Should I take my organic chemistry exam or accept an invitation for coffee with a Nobel Prize winning scientist? Eric Shiuey C’16 and Evan Selzer C’16 hesitated. Fortunately, their professor Jeffery Saven set them straight. Exam rescheduled!
A few weeks earlier, Eric and Evan had created a video for the course CHEM 251, Principles of Biological Chemistry. They had pored over journal articles on prions, a new class of pathogens discovered by Dr. Prusiner. As part of the assignment, students share links to their videos with the scientists whose work is referenced. Eric and Evan wrote to six scientists and four responded with feedback. One email brought a surprise! An invitation to meet with Dr. Prusiner when he visited Penn this April as part of the Year of Health activities.
Vickie Karasic and I met recently with Eric, Evan and Jeff to get the scoop..
Evan explained how he first encountered prions in an earlier class with Dr. Ponzy Lu. Evan and Eric decided prions would make a good topic for their video. Prions have been implicated in many serious diseases including what we commonly refer to as “mad cow disease.”
Evan and Eric played their video for Dr. Prusiner a few times. Dr. Prusiner gave them pointers on areas where improvements could be made. Even though the class is over (and grades are submitted), Evan and Eric plan to revise their video. Stay tuned for the updated video here on PennWIC soon!
When Evan and Eric referenced a journal article they had read, Dr. Prusiner noted that he had not seen it yet and asked them to forward the article to him. Professor Saven commented, “This assignment helps make science seem smaller, more approachable. It reduces the distance between the scientists and the science students.”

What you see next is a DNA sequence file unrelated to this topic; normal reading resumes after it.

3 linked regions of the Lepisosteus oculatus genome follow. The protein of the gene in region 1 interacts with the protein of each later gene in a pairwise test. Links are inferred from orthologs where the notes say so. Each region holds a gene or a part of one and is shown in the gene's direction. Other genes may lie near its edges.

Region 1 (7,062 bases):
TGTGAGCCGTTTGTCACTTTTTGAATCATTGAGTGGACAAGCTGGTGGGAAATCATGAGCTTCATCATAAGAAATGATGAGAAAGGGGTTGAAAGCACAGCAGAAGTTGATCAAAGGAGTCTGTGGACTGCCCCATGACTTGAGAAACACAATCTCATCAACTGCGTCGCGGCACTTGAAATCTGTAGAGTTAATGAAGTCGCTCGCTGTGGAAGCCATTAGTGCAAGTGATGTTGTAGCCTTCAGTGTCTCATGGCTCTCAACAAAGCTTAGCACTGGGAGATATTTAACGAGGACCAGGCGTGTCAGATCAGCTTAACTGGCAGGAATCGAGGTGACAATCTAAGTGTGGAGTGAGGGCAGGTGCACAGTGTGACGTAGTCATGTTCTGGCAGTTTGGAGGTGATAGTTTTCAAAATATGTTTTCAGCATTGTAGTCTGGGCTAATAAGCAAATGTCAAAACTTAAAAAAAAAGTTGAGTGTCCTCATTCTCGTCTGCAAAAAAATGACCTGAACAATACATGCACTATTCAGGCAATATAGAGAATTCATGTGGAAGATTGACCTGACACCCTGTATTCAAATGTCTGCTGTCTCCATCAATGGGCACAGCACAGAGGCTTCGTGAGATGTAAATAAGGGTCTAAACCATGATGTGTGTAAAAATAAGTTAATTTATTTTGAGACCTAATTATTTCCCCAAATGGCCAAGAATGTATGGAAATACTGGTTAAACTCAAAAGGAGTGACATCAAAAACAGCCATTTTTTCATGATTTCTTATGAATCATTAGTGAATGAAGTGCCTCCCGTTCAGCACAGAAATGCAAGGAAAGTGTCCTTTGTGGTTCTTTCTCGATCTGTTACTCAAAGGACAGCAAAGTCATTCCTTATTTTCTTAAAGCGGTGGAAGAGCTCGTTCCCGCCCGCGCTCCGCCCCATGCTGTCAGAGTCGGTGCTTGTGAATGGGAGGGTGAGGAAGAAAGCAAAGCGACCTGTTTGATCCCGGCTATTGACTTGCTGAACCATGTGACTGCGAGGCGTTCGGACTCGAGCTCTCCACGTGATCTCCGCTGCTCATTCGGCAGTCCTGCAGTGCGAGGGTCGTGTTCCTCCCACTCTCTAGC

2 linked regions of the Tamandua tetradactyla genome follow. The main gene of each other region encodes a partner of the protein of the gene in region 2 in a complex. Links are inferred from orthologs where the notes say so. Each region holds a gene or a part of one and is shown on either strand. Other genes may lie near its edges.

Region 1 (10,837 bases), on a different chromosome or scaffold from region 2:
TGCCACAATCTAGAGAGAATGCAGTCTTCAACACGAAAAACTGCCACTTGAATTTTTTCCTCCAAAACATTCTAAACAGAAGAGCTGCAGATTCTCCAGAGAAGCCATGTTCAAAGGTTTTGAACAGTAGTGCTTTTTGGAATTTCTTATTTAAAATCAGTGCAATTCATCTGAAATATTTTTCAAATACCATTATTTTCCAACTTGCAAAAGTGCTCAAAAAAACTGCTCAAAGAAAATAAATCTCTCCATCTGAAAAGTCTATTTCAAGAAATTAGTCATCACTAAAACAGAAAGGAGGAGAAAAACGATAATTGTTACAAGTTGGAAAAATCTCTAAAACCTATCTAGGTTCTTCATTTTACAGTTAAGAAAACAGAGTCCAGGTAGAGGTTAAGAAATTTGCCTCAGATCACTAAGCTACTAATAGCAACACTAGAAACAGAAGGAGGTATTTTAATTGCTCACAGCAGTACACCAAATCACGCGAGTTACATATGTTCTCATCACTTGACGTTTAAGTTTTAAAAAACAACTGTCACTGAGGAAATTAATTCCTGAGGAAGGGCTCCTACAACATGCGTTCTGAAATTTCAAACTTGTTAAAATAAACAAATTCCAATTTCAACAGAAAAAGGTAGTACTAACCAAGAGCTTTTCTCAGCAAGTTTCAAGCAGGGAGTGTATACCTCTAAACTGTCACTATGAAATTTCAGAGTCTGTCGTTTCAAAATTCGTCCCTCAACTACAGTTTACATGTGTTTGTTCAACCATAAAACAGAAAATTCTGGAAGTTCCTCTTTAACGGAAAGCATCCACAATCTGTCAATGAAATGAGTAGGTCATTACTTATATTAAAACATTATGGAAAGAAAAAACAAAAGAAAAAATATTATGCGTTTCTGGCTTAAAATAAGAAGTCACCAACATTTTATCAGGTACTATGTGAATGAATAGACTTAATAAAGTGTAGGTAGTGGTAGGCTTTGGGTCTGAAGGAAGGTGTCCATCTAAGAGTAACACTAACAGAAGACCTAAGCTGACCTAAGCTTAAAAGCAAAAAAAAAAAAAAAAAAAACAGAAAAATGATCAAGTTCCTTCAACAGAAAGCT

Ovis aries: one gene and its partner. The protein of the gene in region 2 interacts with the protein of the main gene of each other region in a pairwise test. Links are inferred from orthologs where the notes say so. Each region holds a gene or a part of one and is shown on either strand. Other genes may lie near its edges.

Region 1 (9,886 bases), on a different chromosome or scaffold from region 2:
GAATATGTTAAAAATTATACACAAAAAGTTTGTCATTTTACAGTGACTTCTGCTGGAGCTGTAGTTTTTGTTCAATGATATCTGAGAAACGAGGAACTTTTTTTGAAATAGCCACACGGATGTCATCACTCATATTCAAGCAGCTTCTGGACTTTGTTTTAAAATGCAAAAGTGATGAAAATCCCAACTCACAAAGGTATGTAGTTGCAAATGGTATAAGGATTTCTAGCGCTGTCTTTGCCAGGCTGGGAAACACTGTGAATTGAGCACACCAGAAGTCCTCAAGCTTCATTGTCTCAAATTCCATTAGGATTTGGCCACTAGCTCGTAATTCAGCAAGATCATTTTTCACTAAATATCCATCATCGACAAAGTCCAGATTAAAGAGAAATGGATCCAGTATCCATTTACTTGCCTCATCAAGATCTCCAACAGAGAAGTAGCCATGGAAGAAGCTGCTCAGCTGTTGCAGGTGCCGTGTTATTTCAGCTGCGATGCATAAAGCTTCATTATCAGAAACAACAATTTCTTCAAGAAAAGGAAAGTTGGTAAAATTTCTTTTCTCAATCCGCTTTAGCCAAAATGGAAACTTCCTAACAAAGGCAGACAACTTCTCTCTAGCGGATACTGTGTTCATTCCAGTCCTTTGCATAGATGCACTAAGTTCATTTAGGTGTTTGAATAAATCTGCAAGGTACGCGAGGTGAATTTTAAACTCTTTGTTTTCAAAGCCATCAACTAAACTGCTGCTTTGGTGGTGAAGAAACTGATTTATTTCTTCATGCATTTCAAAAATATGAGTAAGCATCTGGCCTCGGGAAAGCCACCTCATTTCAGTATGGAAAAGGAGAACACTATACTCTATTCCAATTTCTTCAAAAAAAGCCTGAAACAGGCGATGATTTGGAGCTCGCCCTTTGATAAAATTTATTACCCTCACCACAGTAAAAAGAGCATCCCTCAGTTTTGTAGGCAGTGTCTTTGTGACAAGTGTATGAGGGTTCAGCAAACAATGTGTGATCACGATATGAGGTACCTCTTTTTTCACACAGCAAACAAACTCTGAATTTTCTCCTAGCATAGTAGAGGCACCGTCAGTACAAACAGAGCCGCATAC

Of course, being the geeks we are, we asked about tech tools. The two students used PowerPoint, Keynote, PhotoShop, Pymol and iMovie to make their video and recorded their audio commentary separately. PyMOL is a great tool to visualize proteins – it can also render high quality videos highlighting specific features of a protein’s structure! They described the two days of marathon video-editing needed to make the video, and Professor Saven commended them on the high production quality they were able to achieve.
Eric and Evan’s experience underscores the fact that making videos can be a powerful way to share knowledge of chemistry with top scientists from around the world. And we know that the word is spreading about the potential for video projects. Professor Saven’s pioneering work has received the 2015 Dean’s Award for Innovation in Teaching.